My mother was named Mary. She was born in 1919 in Mossimin, Saskatchewan, to a young couple Willem and Alexandra Benwick. Willem was barely 20 and had emigrated from the Ukraine in 1915 and immediately entered the employ of the Canadian Pacific Railway (CPR). By 1917 he was able to help his even younger wife immigrate. At that time the CPR had stationed him in Mossimin. And that is where Willem and Alexandra established the first of many homes over their 60 year marriage. Mossimin is also where they began a family. By the end of their lives in 1998 the Benwick family numbered eleven children.
By the time she reached school age, Mary’s family had settled in Moose Jaw, Saskatchewan. Willem and his friends hand-built the house there and the family, if not Willem, would live in it until 1998. Willem had to travel constantly, so Alexandra raised the family and ruled the roost. Growing up in Moose Jaw was a richly active and colourful experience my Mother would often recount to her three children. Whether it was swimming after school in the Pasqua River, in one’s underwear, or riding pigs in a farmer’s field – out of sight of the farmer, of course, or whether it was hanging around the Chinese soda shop or dancing with her friends at the Friday school sock hop, as Mary told each story she painted every memory with bright colours and emotional textures.
However, in the 30’s childhood was soon replaced by adolescence which itself ended as the Second World War loomed. The teenage boys could talk of nothing but their desire to join the fight, whereas my Mother got a scholarship and moved to Regina to study at the Grey Nuns nursing college. By adulthood, Mary was a strong personality, self-aware, a take-charge woman, and possessing a deep sense of empathy and a clear ethical compass. She felt born to help others and this would drive her the rest of her life.
With her degree in hand she joined the Canadian Armed Medical Corps in 1942 and awaited her posting to the war effort in Europe.
Parenthetically, around that time she met my Dad, Ray Baldwin, a handsome dashing curly-haired RAF Flight Officer. He approached her at a Saturday night dance in Regina. She was cool on the surface, and acted fiercely vague when he said he was teaching at the RCAF airbase not 5 miles from her Moose Jaw home. Still, he was good looking, was “somewhat interesting” she said. But he had something special which lead her to date him more and more frequently. And then they went to war.
Both these young adults, then only 22 and 23, were posted to the joint forces army and air force base in Farnborough, England. Their duties kept them apart. The young couple didn’t see one another for over a year, each living in barracks on opposite sides of the town. However, it was during a joint-forces Officer’s Dance, they met again. And this time feelings were less vague. From then on, they were largely inseparable – insofar as that is possible for two officers in different armies.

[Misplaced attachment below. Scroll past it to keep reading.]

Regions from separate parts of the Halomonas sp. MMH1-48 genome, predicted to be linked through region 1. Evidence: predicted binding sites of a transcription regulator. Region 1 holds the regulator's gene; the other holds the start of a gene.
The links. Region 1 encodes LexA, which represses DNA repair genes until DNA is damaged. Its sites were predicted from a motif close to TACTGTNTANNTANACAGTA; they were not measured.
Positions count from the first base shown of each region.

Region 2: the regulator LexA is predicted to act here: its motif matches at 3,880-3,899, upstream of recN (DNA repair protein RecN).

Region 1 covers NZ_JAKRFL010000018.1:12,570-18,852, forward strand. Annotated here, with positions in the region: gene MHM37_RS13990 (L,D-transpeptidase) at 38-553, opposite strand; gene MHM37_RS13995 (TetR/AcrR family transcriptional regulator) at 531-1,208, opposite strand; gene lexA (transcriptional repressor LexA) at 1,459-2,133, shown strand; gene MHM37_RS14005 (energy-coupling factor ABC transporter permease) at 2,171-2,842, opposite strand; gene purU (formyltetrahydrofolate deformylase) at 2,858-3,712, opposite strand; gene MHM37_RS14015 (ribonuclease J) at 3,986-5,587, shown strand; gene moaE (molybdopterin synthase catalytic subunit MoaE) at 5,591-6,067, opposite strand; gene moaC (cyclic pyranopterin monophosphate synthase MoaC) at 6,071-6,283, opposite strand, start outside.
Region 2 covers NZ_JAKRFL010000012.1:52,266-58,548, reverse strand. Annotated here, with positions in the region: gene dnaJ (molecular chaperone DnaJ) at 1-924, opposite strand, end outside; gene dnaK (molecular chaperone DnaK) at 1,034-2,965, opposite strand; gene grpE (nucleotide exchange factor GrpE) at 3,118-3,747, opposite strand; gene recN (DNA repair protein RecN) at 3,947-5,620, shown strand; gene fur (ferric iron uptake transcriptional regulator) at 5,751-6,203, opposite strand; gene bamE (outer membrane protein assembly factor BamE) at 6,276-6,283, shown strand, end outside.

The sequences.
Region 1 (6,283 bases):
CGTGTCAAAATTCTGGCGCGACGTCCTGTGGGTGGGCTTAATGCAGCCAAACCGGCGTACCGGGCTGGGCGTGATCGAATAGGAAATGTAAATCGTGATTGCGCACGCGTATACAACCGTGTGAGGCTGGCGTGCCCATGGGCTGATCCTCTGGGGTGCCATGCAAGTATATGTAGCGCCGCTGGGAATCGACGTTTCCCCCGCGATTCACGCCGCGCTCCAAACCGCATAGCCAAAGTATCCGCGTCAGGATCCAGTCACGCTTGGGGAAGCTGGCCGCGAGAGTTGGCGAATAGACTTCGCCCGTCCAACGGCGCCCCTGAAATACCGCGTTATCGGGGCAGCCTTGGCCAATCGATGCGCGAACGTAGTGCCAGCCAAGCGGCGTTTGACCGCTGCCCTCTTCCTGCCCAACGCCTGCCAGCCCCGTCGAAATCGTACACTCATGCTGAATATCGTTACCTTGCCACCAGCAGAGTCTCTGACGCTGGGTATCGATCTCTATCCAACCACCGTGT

Fortunately, Dad never had to fly in combat. His teaching skills were held in high esteem. That resulted in his being kept in England or Canada to train new pilots. Unfortunately, Mary was posted to a sequence of war hospitals where she saw firsthand the consequences of war – torn, burned, broken bodies and minds of soldiers and pilots who fell in harm’s way. This experience wore heavily on my Mother’s spirit and values. Thus, following the war and for the rest of her long life she was a vigorous pacific’s, opposed to guns, violence and rights violations wherever she saw them.
Following the war, Mary and Ray moved to the pastoral life in County Somerset in west England. Dad worked in a leather factory and Mother raised the first children. But soon recognizing that Canada offered a better future, we three immigrated to the Wilds of north Regina. Mother helped her husband hand-build their first home there. Together they provided a nurturing family environment through the ‘50s and ‘60s. Mary was great at multi-tasking. While continuing her nursing career in Regina, Mother raised three children, and a husband who with her support built a successful career in merchandising.
In 1964, Dad’s career required the family move to Toronto where, like most families, the adult children went their individual ways in education, industry and medicine. This raised the opportunity for Mary to go to university and earn two degrees in Fine Arts. The family home became a showplace for sculpting, painting, welding masterpieces, each having its own deep philosophical purpose. Mother, we learned, had things to say well beyond nurturing advice and discipline. The world, politics, poverty, and conflict were fair game for artistic attack.
In their 65th year and now free of parental obligation Mary and Ray moved to Vancouver B.C. to start a new mutual career in retirement, during which they travelled, painted, sculpted and built a comfortable late-life.
Tragically, Mary endured a heart ailment most of her life. She held, as well, doctors in high esteems. This respect for the abilities of modern medicine lead to her end. In her 84th summer Mary went into hospital for corrective heart surgery. Sadly, she never left the recovery room. Decades of heart drugs left her arteries simply too feeble to endure the sutures needed by the operation.
The family, now numbering eight, gathered at a quiet secluded seacoast bay on February 17 2003 to hold a private service and sprinkle Mary’s ashes into the Pacific Ocean. The ashes were slow to float away; perhaps Mum was reluctant to leave her family.
She is in our hearts always and is fondly remembered. God Bless you, Mum. You did well.